While the practice of billing by the hour has been long debated in the legal world, a group of lawyers has recently called for an end to the â€œbillable hourâ€ for a new reasonâ€”because the practice disproportionately harms female lawyers. Women, they say, become â€œdiscouragedâ€ by the fact that they simply cannot work the long hours required by many firms due to their responsibilities to their families at home. The end result, these lawyers say, is that women often choose not to pursue careers at big law firms or choose to leave the profession altogether. Of course, the lawyers raising the issue argue that a change in legal billing practice would benefit everyone, as all could benefit from working fewer hours. But one commenter says that while the change â€œis a good idea in theory â€¦ itâ€™s going to be hard to do,â€ a rather unconvincing argument, especially for feminists: since when has it been easy to make any sort of major change?
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All in Favor of Axing the Billable Hour …
Zusha Elinson for The Recorder:
A group of Heller Ehrman lawyers is making bold recommendations — including doing away with the billable hour — to keep women from leaving their law firm careers.
Countering what has become known as the “opt-out revolution,” in which women ditch corporate America mid-career to be homemakers, the attorneys created what they call the opt-in project.
“We wanted to shift the discussion in this country from why women opt out to why women should opt in,” said Patricia Gillette, a longtime Heller partner who spearheaded the project. She delivered her remarks Thursday evening to a packed ballroom at the Palace Hotel in San Francisco, where the group presented its findings.
Studying how other professions have tackled the issue, the group laid out steps to eliminate obstacles — like the inflexibility of the hours-heavy grind and the low percentage of female leaders — that it says discourage women as well as an entire younger generation of lawyers from making a career at a big law firm. Perhaps the most radical suggestion made by the opt-in project is to get rid of the billable hour. Lawyers should be measured by their productivity and efficiency instead, the group said.
“It’s a huge issue for woman and that’s because we still live in a world where woman still have more responsibility for raising children,” said Gillette. “It may cut into the hours you can bill, and yet it may not cut into your productivity.”
Although many say the billable hour harms both lawyer and client alike, few believe that the deeply ingrained currency of lawyer value is going away anytime soon.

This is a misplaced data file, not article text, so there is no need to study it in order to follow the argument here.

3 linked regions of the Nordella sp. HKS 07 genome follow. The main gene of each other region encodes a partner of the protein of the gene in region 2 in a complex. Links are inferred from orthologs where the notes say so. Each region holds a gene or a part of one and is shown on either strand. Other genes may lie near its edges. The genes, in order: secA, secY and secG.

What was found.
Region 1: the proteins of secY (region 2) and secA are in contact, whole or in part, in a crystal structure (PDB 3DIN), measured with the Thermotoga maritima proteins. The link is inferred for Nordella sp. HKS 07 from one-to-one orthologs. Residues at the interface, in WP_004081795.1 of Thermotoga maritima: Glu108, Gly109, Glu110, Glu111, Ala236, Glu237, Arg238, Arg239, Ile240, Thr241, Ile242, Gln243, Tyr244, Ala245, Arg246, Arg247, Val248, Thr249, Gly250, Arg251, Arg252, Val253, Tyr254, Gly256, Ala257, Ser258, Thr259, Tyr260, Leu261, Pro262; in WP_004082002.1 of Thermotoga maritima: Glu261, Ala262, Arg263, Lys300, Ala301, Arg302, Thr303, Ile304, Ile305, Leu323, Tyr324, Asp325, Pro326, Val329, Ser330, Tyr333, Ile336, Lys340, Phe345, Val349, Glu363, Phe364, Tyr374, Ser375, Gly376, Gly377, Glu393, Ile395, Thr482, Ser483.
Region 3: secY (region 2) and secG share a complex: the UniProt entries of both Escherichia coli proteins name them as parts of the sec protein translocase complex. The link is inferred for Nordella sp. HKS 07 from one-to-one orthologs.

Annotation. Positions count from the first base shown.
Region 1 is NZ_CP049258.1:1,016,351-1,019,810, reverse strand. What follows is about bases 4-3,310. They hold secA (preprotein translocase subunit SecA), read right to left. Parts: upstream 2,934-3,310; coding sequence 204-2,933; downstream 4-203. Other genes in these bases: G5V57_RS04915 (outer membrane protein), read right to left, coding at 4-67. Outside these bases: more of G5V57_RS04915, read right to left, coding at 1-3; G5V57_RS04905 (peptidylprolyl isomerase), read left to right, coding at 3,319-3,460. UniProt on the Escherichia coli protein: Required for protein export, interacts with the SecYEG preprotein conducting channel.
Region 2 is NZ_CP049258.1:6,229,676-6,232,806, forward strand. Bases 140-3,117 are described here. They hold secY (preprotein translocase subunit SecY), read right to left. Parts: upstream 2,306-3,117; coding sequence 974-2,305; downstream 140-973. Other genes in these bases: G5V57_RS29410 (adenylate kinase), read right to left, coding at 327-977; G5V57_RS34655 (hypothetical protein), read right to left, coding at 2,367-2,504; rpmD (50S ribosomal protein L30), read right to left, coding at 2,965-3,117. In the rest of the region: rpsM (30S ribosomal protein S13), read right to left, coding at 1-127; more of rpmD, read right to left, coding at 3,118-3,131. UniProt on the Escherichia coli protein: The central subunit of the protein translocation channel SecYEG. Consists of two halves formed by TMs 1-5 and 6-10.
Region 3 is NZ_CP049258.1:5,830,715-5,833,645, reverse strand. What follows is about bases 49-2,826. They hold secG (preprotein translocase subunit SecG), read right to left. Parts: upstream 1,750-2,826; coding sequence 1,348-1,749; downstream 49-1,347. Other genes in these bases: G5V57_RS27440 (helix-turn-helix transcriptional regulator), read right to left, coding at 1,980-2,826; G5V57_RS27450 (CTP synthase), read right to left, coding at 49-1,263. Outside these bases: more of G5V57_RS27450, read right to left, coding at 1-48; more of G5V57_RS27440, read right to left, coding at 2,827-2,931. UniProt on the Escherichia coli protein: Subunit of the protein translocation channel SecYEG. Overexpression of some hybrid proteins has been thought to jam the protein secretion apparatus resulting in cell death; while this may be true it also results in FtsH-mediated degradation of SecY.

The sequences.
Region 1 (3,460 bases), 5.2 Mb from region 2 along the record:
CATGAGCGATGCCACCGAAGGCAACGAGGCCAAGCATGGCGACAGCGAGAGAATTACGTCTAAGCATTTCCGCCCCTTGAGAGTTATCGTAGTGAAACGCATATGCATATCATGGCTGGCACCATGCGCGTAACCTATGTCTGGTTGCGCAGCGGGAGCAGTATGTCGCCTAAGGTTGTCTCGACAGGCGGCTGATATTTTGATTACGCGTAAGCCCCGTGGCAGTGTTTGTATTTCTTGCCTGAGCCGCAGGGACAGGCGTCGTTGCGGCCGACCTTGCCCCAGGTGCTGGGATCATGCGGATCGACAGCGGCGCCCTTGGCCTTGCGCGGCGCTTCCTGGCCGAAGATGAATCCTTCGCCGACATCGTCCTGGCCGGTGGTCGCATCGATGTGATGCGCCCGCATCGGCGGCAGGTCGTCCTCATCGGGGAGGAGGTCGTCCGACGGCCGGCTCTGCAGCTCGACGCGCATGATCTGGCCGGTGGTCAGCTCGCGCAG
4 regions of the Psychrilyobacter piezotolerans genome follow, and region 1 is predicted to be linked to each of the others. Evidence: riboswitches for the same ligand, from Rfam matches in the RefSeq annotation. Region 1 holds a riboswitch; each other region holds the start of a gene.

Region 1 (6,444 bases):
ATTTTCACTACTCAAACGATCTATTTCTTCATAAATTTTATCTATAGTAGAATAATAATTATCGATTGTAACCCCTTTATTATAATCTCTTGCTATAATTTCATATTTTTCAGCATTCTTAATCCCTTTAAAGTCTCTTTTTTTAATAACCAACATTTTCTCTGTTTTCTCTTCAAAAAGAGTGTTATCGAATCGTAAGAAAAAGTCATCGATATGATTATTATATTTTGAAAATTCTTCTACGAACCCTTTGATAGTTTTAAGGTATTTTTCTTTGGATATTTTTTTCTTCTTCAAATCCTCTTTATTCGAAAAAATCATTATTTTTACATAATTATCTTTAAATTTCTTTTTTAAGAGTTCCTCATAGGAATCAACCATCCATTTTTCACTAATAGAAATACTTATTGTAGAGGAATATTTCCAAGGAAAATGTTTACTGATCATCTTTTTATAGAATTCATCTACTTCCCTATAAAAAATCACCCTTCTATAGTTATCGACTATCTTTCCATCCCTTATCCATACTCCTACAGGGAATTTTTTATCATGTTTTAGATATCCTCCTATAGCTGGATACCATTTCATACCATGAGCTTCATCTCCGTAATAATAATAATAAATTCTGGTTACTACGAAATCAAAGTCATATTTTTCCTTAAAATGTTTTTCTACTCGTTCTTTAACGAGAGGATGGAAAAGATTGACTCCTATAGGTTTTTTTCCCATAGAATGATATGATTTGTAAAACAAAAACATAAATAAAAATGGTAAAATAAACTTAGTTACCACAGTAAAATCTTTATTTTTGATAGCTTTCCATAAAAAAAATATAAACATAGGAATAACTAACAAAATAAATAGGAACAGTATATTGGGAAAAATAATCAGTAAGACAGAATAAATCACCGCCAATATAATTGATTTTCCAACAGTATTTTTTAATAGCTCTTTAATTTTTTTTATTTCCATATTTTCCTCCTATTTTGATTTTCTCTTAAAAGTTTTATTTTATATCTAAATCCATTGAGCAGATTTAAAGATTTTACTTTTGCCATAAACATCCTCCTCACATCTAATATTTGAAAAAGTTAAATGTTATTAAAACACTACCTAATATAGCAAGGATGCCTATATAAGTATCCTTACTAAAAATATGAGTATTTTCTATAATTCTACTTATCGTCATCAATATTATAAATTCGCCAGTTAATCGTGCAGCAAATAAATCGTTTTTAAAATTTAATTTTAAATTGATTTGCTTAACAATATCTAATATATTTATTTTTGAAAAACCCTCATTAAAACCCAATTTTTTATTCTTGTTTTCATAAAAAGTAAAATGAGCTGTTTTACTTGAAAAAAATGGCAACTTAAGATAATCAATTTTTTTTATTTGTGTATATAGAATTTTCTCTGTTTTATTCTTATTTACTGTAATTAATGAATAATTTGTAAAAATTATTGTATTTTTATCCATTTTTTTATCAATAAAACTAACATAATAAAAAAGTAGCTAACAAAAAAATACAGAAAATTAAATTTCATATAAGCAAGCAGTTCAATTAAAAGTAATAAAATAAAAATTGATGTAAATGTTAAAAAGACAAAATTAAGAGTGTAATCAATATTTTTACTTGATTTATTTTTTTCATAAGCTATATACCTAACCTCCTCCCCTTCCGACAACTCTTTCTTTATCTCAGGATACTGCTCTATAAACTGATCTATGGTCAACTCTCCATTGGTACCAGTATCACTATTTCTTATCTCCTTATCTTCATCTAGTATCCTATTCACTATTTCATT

“I think it’s a very good idea in theory,” said Ronald Beard, a law firm consultant with the Zeughauser Group. “The question is how — I think it’s going to be hard to do.”
Although Heller Ehrman sponsored the opt-in project, the firm hasn’t adopted the recommendations.
“This is not directed at Heller, this is directed at all law firms,” said Gillette.
Some audience members were a little disappointed that Heller wasn’t taking the step to actually adopt the policies, saying that if the firm did, it would be a big draw for them to join the firm.
“We all tend to do the same kind of work,” said one third-year litigator at a major firm who chose not to be identified. “Why wouldn’t you walk across the street if you knew you had a better shot at success?”
In striking contrast to the implicit bargain of the latest associate salary war (more money and more hours), the group is also calling for less money and less hours to stem attrition in the associate ranks. The group’s report cites one survey that found a 57 percent attrition rate for associates before their fifth year and another that found female associates were more likely to leave private practice than male associates.
Solutions could include letting young lawyers have more control over how much they work and how much they get paid — not unwelcome changes, said associates in attendance.
“As much as we make a stink when one firm or another raises, it’s really about relative worth,” said the third-year associate. “I would absolutely work less for less money and I can’t think of many people who wouldn’t.”
The group points toward an innovative program at accounting giant Deloitte called Mass Career Customization, which allows its employees to adjust the pace of their career to deal with personal obligations without throwing them off the upward track.
Law firms could do the same, they say, by doing away with the lockstep system on which associates are placed. Instead of basing salary and promotion on years out of law school, the group suggests a four-tiered approach where lawyers would advance based on their skills rather than their seniority, allowing people to advance at a pace that fits their lives.
The group also said the workday can be more flexible with the use of BlackBerrys and technology that rolls calls over from office phones to cell phones. But the group wants to protect personal time, too. They pointed to an accounting firm that puts a message on e-mails coming into and leaving the office after 7 p.m. on Fridays: “Are you sure you want to send this message or can it wait till Monday morning?”
While some law firms already have some of the recommended policies in place — many, for instance, have part-time policies and also allow attorneys to work from home — Gillette said she doesn’t expect firms to move quickly to adopt all or even a few of the recommendations. “What we’re really trying to do is to get people to start thinking differently,” she said.